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PEST Analysis Example for the Food Industry

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PEST analysis identifies external factors which influence a business. In this case, we’re examining how the food industry is affected by political, economical, social and technological factors.

PEST analysis helps to plan with these factors. If any of the four are ignored, a solid foundation is lacking in your strategic planning.

This is true for our PEST analysis example for the food industry.

Political Factors

Trends affect the food industry. Fast food restaurants are adding “healthier options” on their menus as public health policies are pushing for foods with lower sodium and sugar intakes.

Current policies push for the public to be more conscious when buying foods. For example, as part of the Health Menu Choices Act, food services with over 20 locations in Ontario, Canada, must now post the number of calories for food and drinks openly. A change like this could affect purchases of foods (and the importing/exporting of ingredients) for their country.

Fast food chains also show calories, but not as openly.

McDonald’s reveals calorie and nutritional information on their website. But they, and other fast food chains, face criticism for their lack of healthy options on their menus. The public health policies encourage consumers to make healthier choices and McDonald’s isn’t a necessary (or healthy) choice.

Still, with their funds and global power, McDonald’s can strive to include healthier food options to push back against the criticism.

McDonald’s targets low to medium income families. With improved international trade, McDonald’s expands its global supply chain to similar families all over the world. They have the funding necessary to use strategic planning in order to lower taxation impact without violating political laws.

Additionally, taxation, inflation, import/export costs, and evolving health policies affect what foods McDonald’s offers.

Economic Factors

The state of the country and unemployment rates can affect the food industry. Healthier alternatives to foods are pricier compared to fast food or easy-to-make meals.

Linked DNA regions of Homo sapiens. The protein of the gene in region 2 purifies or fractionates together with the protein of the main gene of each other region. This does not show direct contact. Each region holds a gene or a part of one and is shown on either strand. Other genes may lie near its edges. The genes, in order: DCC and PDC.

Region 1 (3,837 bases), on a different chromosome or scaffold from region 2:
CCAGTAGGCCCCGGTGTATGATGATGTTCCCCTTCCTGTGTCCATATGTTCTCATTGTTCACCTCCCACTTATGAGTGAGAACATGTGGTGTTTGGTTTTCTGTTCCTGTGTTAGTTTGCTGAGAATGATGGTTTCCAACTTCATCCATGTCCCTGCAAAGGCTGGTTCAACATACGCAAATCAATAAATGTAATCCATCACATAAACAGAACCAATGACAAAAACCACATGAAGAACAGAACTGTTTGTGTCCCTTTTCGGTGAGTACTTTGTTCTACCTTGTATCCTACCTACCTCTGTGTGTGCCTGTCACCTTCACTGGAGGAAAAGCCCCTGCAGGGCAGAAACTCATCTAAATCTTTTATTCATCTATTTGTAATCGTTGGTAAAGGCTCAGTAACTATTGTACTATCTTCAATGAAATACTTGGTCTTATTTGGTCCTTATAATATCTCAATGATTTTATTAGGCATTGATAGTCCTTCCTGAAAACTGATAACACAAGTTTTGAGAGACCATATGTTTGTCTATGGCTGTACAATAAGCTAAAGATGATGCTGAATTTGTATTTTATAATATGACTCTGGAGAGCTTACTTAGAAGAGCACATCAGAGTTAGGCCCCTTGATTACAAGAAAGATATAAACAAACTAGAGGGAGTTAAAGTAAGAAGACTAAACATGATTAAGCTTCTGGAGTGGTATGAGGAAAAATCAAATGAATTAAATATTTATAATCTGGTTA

Not only that, but the convenience of readily made food — despite the unhealthiness — can outweigh the trial and error of cooking food from scratch. This has allowed greater expansion of fast food restaurants over the last decade.

But they’re working against each other.

Wendy’s Co. is throwing out discounts and promotions left and right over the past year. In response, McDonald’s is pressured to keep their prices low. And yet, in the face of consumers growing more health conscious, McDonald’s Q2 sales in 2016 were far lower than their Q1 sales.

Food interest rates, taxation, and consumer spending affect the options and opportunities presented in the food industry. Although there is a slowdown in sales, fast food is a convenience and a necessity to many still.

Social Factors

Fast food trends shift based on what consumers want. As mentioned throughout this analysis, healthiness is the focus in many countries. This is not only pushed by governmental authorities, but by consumers, as well.

What we’re seeing is a rise in organic and whole foods as diets and lifestyle changes come into play. Vegetarian, vegan and pescetarian eating are becoming less of a fad and more of a lifestyle choice — particularly with the younger generation. How these foods appeal to people is based on their branding look.

As a result, fast food chains are implementing their own branding makeovers.

To input professionals and young adults into their consumer base, McDonald’s is changing their company appearance. The restaurant interior was initially “grab and go”. Now they have a much cleaner and modern look with wood, softer lighting, menu screens, and wifi.

To market to the younger generation, they had to change their branding and look. They even changed their slogan to “Lovin’ Beats Hatin’” but that hasn’t gone over too well. And they’re adding healthier options to their menu still.

Technological Factors

Technology can give a competitive edge. Technology is necessary to create packaging, food labels, and the production of food. Newer corporations may be lacking in technology power compared to veteran food-based companies.

McDonald’s moved big screens into their restaurants to showcase their menu. Additionally, they show footage of new promotional drinks and foods, as a method of marketing. They also use their website to provide allergy notices, calorie information, and promotions.

With technology advancing, it helps food corporations reach consumers in new and easier methods. We even have online groceries which deliver fresh produce to customers quickly.

But startups or smaller businesses will have a hard time with outreach compared to global giants like McDonald’s.

In conclusion..

The food industry is seeing a large shift due to consumer consciousness.

Fast food chains, such as McDonald’s, are expanding overseas as sales in western countries have been slowing down. To appeal to new (and younger) demographics McDonald’s utilize their website and have completely repackaged their brand and restaurant look.

It’s clear, now more than ever, how much say consumers have in the development of the food industry.

Image: Dmitry Kalinovsky/Shutterstock.com